Two lawyers convicted of attempting to obstruct course of justice over contraband cigarette message

Lawyer Wee Hong Shern (left) had sent another lawyer, Ong Peng Boon, a text message relating to contraband cigarettes in May 2019. - ST

SINGAPORE: Two lawyers have been found guilty of attempting to obstruct the course of justice after a trial.

Lawyer Wee Hong Shern had sent another lawyer, Ong Peng Boon, who was then his direct supervisor, a text message relating to contraband cigarettes in May 2019.

After that, Ong forwarded it to a third man, identified as Tan Hock Ann, who was arrested three months later for dealing in duty unpaid cigarettes.

In their submissions, the prosecution said that by sending the message, the two lawyers intended to alert a syndicate dealing in such cigarettes to get rid of evidence relating to its activities.

On Feb 19, District Judge Marvin Bay convicted Wee 36, and Ong, 67, of one count each of attempting to intentionally obstruct the course of justice.

A search on the Ministry of Law’s website reveals that both lawyers are directors at Ong & Co law firm.

According to court documents, at 11.52am on May 10, 2019, Wee sent what had been described as a “cryptic” message to Ong.

The message said: “I talked to Ah Boon to update. Basically: Buffalo is busted. Factory is safe for now, but he warns it’s only a matter of time before they find out where it is as they have the SD (card) of Ah Boon’s vehicle.

“They can trace buffalo and find factory eventually. So he said to clear everything from Factory ASAP. Evidence has come out that ST has been paid by China man. His Zello phone was seized, and he didn’t have time (to) delete convos. Bail opened at 55K.”

The court heard that at the time, Wee had just attended a court mention of his then client, Selva Kumar Subramaniam, who had been charged with dealing in duty unpaid cigarettes.

A minute later, Ong forwarded the message to Tan, who had earlier hired the older lawyer to represent Selva.

Ong also followed up with another message stating: “Delete after read.”

The prosecution said it is undisputed that Wee had sent the message to Ong, who then forwarded it to Tan.

Referring to it as the “buffalo message”, deputy public prosecutors (DPPs) Timotheus Koh and Etsuko Lim added: “The key question before the court is what Ong and Wee intended when they each sent (it).”

During the trial, one Toh Chin Wen, a syndicate member who was convicted of dealing in duty-unpaid cigarettes, testified that “Ah Boon” was his nickname.

In their submissions, the prosecution said Selva, another syndicate member who had also testified, told the court that “buffalo” referred to a Malaysia-registered lorry carrying duty-unpaid cigarettes.

The DPPs also said: “Tan identified the ‘factory’ as the place where the duty-unpaid cigarettes were unloaded and handled... Selva testified that the SD card of Ah Boon’s vehicle had been seized by Customs.”

However, the DPPs said it is unclear who the “he” in this portion of Wee’s message refers to.

Meanwhile, the court heard that “ST” refers to one Lim Chee Siang, who was a member of the contraband cigarette syndicate.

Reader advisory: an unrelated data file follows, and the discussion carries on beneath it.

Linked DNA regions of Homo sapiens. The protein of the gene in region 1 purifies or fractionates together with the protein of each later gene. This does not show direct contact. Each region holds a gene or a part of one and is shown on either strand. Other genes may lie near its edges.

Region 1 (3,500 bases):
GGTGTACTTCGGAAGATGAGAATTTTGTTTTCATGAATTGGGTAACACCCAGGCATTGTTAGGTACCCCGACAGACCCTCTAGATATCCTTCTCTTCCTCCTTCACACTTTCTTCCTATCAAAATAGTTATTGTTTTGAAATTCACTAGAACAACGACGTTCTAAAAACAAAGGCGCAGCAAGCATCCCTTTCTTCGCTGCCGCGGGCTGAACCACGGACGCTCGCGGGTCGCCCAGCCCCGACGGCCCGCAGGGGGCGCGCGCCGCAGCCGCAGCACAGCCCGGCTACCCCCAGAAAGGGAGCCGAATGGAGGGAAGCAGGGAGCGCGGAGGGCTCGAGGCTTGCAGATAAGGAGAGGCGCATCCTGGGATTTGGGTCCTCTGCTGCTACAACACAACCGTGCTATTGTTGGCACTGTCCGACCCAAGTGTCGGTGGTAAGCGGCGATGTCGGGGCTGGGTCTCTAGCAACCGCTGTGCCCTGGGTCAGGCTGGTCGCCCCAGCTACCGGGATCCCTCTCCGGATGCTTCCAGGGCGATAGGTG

The DPPs said: “Selva testified that the line, ‘His Zello phone was seized, and he didn’t have time (to) delete convos’, was what he had told Wee on May 10, 2019.

“In other words, Selva’s Zello phone had been seized before he could delete the conversations.”

As for the final line of the message which mentioned “55K”, the prosecution told the court it was undisputed that this was a reference to Selva having been offered bail of $55,000.

Court documents did not disclose the outcome of the cases involving Tan, Toh, Selva and Lim.

The DPPs told District Judge Bay that there were clear links between the message and a syndicate dealing in duty unpaid cigarettes.

The prosecutors also stressed that the code words used in the “buffalo message” were the same ones used by Selva and his co-offenders when coordinating their cigarette smuggling operation.

The DPPs said that crucially, the message included a directive to “clear everything from Factory ASAP”.

They told the court: “This plainly suggests that the buffalo message was meant to be acted upon.

“There is only one explanation for Ong’s instruction to ‘delete after read’. He knew he ought not to have forwarded the buffalo message as it was a tip-off to the syndicate to dispose of evidence.”

During the trial, Ong, who is represented by lawyers Eugene Thuraisingam and Suang Wijaya, chose not to give evidence in his defence.

The DPPs said: “Ong’s case appears to be (that) Toh was the source of the buffalo message, Toh did not know that the ‘factory’ was being investigated; and (that) the call to ‘clear everything from Factory ASAP’ was thus a legitimate disassociation from criminal conduct, not a call to dispose of evidence.”

Wee is represented by lawyer Ramesh Tiwary.

The DPPs said Wee’s defence was that he did not intend to obstruct the course of justice and that he relayed the buffalo message to Ong innocently.

Wee had earlier testified that Ong had told him to find out about “buffalo and store”.

According to Wee, when he asked Ong what those terms meant, the older lawyer told him not to ask questions and to just “find it out”.

Court documents state that Wee had told the court he then sent the buffalo message to Ong without “applying his mind” because Ong was “pressuring him for an update”.

The pair will return to court in April for mitigation and sentencing. - The Straits TImes/ANN

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